Russia sees the latest development of US anti-missile system in South Korea as a challenge and will not leave it without a response, Russian President Vladimir Putin said, explaining Russia’s own military build-up in the region.
“This issue is a major concern for us and we have been constantly voicing it for decades. This disrupts the strategic balance in the world,” Putin underlined while talking to foreign media on the sidelines of the St. Petersburg International Economic Forum on Thursday. “But the world is silent and nobody listens to us.”
“They have elements in their ABM system in Alaska and now in South Korea. Do we have to look at this helplessly and do the same in Eastern Europe? Of course not. We contemplate our response to this challenge,” he added.
Putin said Russia doesn’t believe Western assurances that the ABM system is not directed against Russia and is working on ways to countering it. He said it was de facto part of an arms race.
The Russian president said the US used to justify the deployment of ABM sites in Europe by a perceived threat from Iran, but the nuclear deal with Tehran failed to alter its deployment. So he considers the justification of ABM deployment in Asia-Pacific and the threat from North Korea equally dubious.
“It’s not about North Korea. If tomorrow North Korea declares it is stopping nuclear tests and canceling its rocket program, the US will continue building its ABM system under some new pretext or without one at all,” he said.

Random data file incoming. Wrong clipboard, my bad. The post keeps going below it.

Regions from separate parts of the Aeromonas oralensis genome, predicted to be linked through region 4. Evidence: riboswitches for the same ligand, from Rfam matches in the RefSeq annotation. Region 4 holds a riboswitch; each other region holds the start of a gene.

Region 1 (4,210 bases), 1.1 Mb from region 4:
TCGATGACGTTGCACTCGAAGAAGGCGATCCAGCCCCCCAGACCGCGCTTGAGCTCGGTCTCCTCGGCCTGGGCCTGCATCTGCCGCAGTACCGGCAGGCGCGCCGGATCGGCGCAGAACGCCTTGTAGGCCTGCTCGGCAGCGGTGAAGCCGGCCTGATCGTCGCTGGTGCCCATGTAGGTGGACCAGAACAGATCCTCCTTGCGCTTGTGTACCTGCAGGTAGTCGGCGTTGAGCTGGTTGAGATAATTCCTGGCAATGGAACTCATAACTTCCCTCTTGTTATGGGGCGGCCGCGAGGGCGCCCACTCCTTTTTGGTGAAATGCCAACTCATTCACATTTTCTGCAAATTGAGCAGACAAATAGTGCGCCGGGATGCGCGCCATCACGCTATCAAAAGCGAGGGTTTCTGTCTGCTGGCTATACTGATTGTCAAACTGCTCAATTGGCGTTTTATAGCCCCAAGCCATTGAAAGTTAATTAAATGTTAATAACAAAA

Putin added that Russia’s concern over US military infrastructure near its borders is quite rational, considering the unstable situation in America at the moment and the growth of Russophobia there.
The comment came in response to a question from a Japanese correspondent, who asked about Russian military development in the Kuril Islands and whether Russia would support a plan to demilitarize them and eventually hand over the four contested islands of the archipelago to Japan.
Putin said only a more wide-scale demilitarization in the region could be viable in the long run.
Japan claims sovereignty over four southernmost Kuril Islands, which the USSR captured during World War II. Moscow agreed to hand over two of them back to Japan, but reversed the decision after Japan signed a military alliance with US, which allowed deployment of American troops in the country.
The issue remains unresolved and is the biggest stumbling block in Russian-Japanese relations. The two countries are planning to jointly develop the contested islands while keeping them under Russian administration.
‘Hackers can’t tilt elections’
A German journalist asked for the president’s comments about concerns that Russia may interfere through hacking in the upcoming general election in Germany. Putin said it was doubtful that any information obtained through hacking and leaked to the public could have any significant impact on a national election, adding that the Russian government does not use hackers.
“My firm conviction is that no hackers can influence a foreign election campaign in a significant way. No information leaked this way would resonate with the voters and affect the outcome,” he said.
“We don’t do this at a state level, have no intention of doing it, and on the contrary – we are fighting against it,” he added.